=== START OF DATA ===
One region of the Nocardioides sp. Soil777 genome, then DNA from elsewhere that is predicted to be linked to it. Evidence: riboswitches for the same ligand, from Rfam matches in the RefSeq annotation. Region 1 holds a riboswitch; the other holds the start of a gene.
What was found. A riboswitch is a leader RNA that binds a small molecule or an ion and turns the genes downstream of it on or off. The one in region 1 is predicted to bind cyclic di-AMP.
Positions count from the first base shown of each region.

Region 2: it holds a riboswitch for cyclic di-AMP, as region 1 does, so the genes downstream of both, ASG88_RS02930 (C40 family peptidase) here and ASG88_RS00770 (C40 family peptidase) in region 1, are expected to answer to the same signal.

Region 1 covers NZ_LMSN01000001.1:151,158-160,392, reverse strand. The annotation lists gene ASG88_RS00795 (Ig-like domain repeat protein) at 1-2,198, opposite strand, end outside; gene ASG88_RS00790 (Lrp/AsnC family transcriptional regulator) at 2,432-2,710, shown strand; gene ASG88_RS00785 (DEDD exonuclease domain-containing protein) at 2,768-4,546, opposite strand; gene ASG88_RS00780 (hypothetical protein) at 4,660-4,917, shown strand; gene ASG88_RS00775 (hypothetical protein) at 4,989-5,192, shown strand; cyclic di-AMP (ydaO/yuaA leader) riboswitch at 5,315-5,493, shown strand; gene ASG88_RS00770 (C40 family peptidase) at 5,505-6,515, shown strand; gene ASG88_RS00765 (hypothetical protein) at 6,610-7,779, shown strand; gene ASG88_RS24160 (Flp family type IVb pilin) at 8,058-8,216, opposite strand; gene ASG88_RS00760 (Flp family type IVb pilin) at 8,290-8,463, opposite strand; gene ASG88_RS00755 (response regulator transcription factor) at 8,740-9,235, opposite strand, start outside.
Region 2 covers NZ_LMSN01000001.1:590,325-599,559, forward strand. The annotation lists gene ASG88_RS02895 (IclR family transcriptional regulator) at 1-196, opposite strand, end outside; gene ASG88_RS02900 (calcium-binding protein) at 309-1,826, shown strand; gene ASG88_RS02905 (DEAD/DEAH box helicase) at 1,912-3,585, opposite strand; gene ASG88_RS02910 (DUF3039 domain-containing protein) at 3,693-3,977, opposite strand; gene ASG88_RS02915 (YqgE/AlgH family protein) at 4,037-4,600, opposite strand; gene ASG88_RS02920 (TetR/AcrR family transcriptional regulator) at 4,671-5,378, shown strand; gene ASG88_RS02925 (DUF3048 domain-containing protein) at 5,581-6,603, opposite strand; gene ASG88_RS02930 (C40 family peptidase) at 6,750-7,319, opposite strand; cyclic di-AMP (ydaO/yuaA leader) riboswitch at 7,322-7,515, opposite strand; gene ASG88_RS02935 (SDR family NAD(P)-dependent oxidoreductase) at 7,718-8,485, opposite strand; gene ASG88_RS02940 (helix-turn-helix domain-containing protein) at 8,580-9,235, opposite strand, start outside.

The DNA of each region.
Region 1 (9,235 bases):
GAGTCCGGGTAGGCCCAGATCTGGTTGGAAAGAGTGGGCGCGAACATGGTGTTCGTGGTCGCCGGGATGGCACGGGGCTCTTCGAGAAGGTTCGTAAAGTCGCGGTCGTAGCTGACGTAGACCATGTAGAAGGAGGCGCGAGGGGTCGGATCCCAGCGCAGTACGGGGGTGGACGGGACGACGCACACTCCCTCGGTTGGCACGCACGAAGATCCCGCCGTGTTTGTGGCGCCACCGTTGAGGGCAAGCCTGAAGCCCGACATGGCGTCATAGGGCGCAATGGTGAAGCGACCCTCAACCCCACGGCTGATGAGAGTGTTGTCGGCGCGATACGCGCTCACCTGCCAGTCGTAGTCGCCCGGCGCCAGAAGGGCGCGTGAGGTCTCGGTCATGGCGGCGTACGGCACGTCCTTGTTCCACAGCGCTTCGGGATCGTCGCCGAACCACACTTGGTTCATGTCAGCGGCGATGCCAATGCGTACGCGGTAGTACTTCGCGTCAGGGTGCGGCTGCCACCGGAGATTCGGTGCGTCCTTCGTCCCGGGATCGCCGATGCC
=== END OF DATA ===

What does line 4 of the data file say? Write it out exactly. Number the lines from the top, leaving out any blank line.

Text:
Region 2: it holds a riboswitch for cyclic di-AMP, as region 1 does, so the genes downstream of both, ASG88_RS02930 (C40 family peptidase) here and ASG88_RS00770 (C40 family peptidase) in region 1, are expected to answer to the same signal.